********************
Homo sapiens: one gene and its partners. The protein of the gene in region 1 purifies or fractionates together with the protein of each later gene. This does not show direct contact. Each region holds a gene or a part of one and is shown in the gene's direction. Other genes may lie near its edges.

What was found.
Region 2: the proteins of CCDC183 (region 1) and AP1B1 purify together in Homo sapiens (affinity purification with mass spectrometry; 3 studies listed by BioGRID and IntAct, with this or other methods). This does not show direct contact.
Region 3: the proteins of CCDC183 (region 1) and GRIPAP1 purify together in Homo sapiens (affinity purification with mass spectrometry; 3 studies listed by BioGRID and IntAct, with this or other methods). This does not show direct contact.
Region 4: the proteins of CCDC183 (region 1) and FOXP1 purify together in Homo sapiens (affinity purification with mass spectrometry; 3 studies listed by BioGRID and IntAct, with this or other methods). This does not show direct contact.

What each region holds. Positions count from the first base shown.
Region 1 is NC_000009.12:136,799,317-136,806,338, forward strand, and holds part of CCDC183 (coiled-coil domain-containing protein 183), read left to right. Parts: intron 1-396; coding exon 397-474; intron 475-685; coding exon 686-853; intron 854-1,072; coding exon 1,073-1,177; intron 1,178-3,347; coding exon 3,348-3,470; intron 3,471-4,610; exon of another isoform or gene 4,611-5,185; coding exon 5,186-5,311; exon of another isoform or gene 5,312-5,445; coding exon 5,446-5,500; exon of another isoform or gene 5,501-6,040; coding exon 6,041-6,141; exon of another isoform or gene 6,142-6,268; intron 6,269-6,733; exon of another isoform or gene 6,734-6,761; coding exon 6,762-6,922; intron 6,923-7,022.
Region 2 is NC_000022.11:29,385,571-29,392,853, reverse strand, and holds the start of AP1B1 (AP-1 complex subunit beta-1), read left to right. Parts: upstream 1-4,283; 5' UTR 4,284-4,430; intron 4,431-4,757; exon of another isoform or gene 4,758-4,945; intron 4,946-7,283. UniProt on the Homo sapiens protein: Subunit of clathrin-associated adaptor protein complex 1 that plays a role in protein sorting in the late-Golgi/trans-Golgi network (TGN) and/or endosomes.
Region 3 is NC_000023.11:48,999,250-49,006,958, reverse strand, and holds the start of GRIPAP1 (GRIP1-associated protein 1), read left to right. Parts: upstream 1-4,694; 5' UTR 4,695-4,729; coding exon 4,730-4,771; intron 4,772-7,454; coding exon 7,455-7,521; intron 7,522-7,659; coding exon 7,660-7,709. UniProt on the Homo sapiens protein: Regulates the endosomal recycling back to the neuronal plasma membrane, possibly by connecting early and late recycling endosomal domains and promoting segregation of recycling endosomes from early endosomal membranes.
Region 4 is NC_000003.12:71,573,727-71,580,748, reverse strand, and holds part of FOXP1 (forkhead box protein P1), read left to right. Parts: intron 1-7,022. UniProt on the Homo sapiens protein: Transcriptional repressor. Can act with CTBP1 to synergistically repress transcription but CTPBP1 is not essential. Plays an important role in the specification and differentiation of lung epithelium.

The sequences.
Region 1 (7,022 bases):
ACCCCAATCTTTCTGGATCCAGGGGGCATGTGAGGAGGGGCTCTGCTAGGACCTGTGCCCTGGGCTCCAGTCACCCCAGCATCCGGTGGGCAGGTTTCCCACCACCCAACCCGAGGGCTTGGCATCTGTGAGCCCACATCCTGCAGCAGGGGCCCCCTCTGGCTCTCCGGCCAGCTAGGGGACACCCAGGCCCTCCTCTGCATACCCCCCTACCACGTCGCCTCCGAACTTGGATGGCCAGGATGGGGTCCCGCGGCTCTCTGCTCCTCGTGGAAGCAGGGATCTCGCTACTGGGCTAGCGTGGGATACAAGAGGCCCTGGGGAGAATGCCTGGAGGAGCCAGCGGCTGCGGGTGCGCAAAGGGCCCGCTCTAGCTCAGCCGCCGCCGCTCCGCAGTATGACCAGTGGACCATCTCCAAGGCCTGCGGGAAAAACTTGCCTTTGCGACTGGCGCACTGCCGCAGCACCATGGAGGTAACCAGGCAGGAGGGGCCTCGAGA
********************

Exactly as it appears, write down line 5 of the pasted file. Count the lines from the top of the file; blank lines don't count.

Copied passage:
Region 4: the proteins of CCDC183 (region 1) and FOXP1 purify together in Homo sapiens (affinity purification with mass spectrometry; 3 studies listed by BioGRID and IntAct, with this or other methods). This does not show direct contact.